Even as late of the 1970s being an airline stewardess seemed to be a high quality job. I know several girls who wanted to be one**.

Of course, even in the 70s, flying was a fairly uncommon thing - as was international travel.

** = I think both of them became business execs, if I remember my HS reunion right.

rcocean said...

Stewardesses are actually there for safety reasons.

Female comics used to make jokes about them. Large Jealousy factor.

The Godfather said...

As a mere passenger, I enjoyed the era when all stewardnesses were attractive and (MOST IMPORTANT! to me) female. I have friends who were flight attendants in the later era, and I'm sure things were better for them, and for their husbands and children at home. And I have to admit, I really don't need help with my fantasies. Still, one can imagine the Mile High Club, can't one?

rhhardin said...

That's a good illustration. It shows what you can't say out loud today.

rhhardin said...

Remember guys think of women two ways. Gorgeous pussy or hairy hole. They can do either one. They're familiar with the switch in point of view. Inside that switching there is lots of room for humor, which will necessarily be guy humor.

Women will not understand it. For all their love of complexity, they don't know about that one.

Unknown said...

IIRC, CToM was essentially *fiction*. The author had no special knowledge of airline personnel operations, so while I don't doubt a lot of sexist stuff went on, you can't quote the book for particulars on it..

rhhardin said...

The gorgeous ditz, which is what the illustration is, has both the before and after. Nice to screw and afterwards probably a bother, until you want her again anyway.

rhhardin said...

For a woman, the gorgeous pussy is how you get the ball rolling. Work it into a relationship that survives having sex.

rhhardin said...

Now the question is, what if what you can't say out loud today expresses a truth.

buwaya said...

Once, not that long ago, I was flying with our gang to Manila. Philippine Airlines of course. Son, newly of an age to notice, notices the stewardesses and is impressed.
"They really are old-school here, huh".

Ann Althouse said...

Apparently, old-time stewardesses is rh's favorite topic ever.

FullMoon said...

"I came of age in the 60’s and 70’s, when all the rules about behavior and workplaces were different. That was the culture then."

Many old movies have the woman resisting a kiss and trying to break away but then melting into the man's arms and enjoying herself. Like it was a normal and common reaction. May explain why these old Democrat men have this attitude.

pacwest said...

My wife was a flight attendant for 10 years. Believe me when I tell you you don't want to call them a stewardess.

wild chicken said...

What I can't day out loud is, oh how awful. Because then I'd sound like some skaggy feminist.

But I am rather glad thise days are (mostly) gone.

D said...

I had $200 cool ones down that it would go for 25 posts before you'd make any comment.
Double winnings if it got to a point that a certain A Hathaway was mentioned.

rcocean said...

"Apparently, old-time stewardesses is rh's favorite topic ever."

We know he owned an airplane. Maybe an "old-time stewardesses" came along with it.

Memories...like the corners of my mind... misty something memories of the way we were...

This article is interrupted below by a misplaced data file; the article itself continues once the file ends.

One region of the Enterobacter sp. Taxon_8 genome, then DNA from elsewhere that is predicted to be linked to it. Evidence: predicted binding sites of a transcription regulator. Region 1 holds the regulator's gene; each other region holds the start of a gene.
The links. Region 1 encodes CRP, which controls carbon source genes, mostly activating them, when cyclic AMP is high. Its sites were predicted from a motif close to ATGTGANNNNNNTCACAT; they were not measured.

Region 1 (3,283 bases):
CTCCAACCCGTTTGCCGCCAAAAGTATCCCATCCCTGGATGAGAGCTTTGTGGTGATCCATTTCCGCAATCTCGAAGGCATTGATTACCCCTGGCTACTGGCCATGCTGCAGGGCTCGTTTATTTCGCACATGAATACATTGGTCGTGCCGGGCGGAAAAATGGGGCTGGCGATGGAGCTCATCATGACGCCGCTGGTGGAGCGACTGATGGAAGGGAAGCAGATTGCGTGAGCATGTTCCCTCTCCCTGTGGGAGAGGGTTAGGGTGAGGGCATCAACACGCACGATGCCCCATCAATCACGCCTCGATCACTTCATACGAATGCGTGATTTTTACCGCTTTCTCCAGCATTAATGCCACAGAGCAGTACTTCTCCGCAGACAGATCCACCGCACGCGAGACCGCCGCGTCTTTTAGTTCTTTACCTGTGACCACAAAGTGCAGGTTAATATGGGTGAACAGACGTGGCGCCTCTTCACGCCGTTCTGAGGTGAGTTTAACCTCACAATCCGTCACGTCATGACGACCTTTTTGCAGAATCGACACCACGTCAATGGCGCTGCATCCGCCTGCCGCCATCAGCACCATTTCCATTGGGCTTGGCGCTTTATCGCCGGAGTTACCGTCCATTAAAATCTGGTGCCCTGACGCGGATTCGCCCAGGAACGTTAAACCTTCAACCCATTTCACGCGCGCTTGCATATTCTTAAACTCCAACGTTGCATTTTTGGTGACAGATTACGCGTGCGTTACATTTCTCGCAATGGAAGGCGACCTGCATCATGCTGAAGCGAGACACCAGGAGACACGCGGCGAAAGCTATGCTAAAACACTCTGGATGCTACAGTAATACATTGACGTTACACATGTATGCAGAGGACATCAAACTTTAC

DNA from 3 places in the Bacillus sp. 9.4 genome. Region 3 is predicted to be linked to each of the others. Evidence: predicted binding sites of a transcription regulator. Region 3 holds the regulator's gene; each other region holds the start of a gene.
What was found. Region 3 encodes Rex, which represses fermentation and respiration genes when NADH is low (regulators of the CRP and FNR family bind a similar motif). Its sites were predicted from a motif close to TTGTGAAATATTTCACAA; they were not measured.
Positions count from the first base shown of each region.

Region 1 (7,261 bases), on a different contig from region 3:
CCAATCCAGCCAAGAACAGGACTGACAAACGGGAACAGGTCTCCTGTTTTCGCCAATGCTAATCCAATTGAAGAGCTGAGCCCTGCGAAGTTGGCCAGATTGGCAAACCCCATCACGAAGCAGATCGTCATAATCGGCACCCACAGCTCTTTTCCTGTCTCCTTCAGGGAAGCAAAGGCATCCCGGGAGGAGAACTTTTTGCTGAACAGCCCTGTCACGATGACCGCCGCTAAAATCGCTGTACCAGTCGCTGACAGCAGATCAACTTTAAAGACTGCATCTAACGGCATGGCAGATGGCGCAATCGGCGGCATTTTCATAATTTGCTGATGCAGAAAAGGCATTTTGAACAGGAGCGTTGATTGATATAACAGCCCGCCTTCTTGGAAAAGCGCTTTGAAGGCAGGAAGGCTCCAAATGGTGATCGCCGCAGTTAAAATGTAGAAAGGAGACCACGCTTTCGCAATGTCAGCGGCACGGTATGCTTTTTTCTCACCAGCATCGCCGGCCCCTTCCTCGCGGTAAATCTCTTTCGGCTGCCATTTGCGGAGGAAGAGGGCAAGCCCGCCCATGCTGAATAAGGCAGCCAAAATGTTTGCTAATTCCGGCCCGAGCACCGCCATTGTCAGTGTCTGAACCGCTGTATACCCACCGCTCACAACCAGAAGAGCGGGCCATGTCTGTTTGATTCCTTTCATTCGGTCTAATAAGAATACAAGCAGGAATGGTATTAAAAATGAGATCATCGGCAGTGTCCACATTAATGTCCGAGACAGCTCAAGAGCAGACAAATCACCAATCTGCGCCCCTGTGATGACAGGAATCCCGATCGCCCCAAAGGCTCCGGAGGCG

Big Mike said...

Then the book Coffee, Tea, or Me was fiction? There go my adolescent fantasies!

flophouse philosopher said...

I'm with Big Mike. I never until this day knew that Coffee, Tea or Me wasn't a real-life memoir. I read it a half dozen times as a teenager and was sure I wanted to be an airline pilot.

I just checked and I find that, yes, it is still on my bookshelf.

320Busdriver said...

It sure has been a treat working here.

"And as the five women attend throbbing Virgin America launch events in Florida, fundraisers for the rich and famous and pool parties in Beverly Hills, their adventures may seem like a throwback to the 1967 novel "Coffee, Tea or Me? The Uninhibited Memoirs of Two Airline Stewardesses.""

Night Owl said...

"Remember guys think of women two ways. Gorgeous pussy or hairy hole. They can do either one. They're familiar with the switch in point of view. Inside that switching there is lots of room for humor, which will necessarily be guy humor.

Women will not understand it. For all their love of complexity, they don't know about that one."

"The gorgeous ditz, which is what the illustration is, has both the before and after. Nice to screw and afterwards probably a bother, until you want her again anyway."

Now who can argue with that?

Night Owl said...
This comment has been removed by the author.
Night Owl said...

At the risk of sounding like a judgmental prude, two thoughts about gratitude popped into my head after reading this thread: 1) I need to go thank a 60s feminist-- thank you, Althouse-- and 2) thank God we have sexual harassment laws.

veni vidi vici said...

Looking back at that era's sexual culture and comparing it to today's, is it any wonder they had much bigger families with more children back then?

John said...

Michael k,

Good to see a fellow Norwegian here with an excellent book recommendation.

For those who don't know, nevil Shute Norway was an primarily an aeronautical engineer. Many of his books have aviation as a theme.

No Highway is another where an"air hostess" is a key character. Made into a good movie with Jimmy Stewart.

John Henry
Founder Nevil Shute Society

Now at nevilshute.org

John said...

Marlene Dietrich was also in no highway but as an actress not the air hostess.

Can't remember who played her

John Henry

Will Cate said...

The cartoon art by the great Bill Wenzel I'm guessing you recognized from your father's Playboy mags? ;-)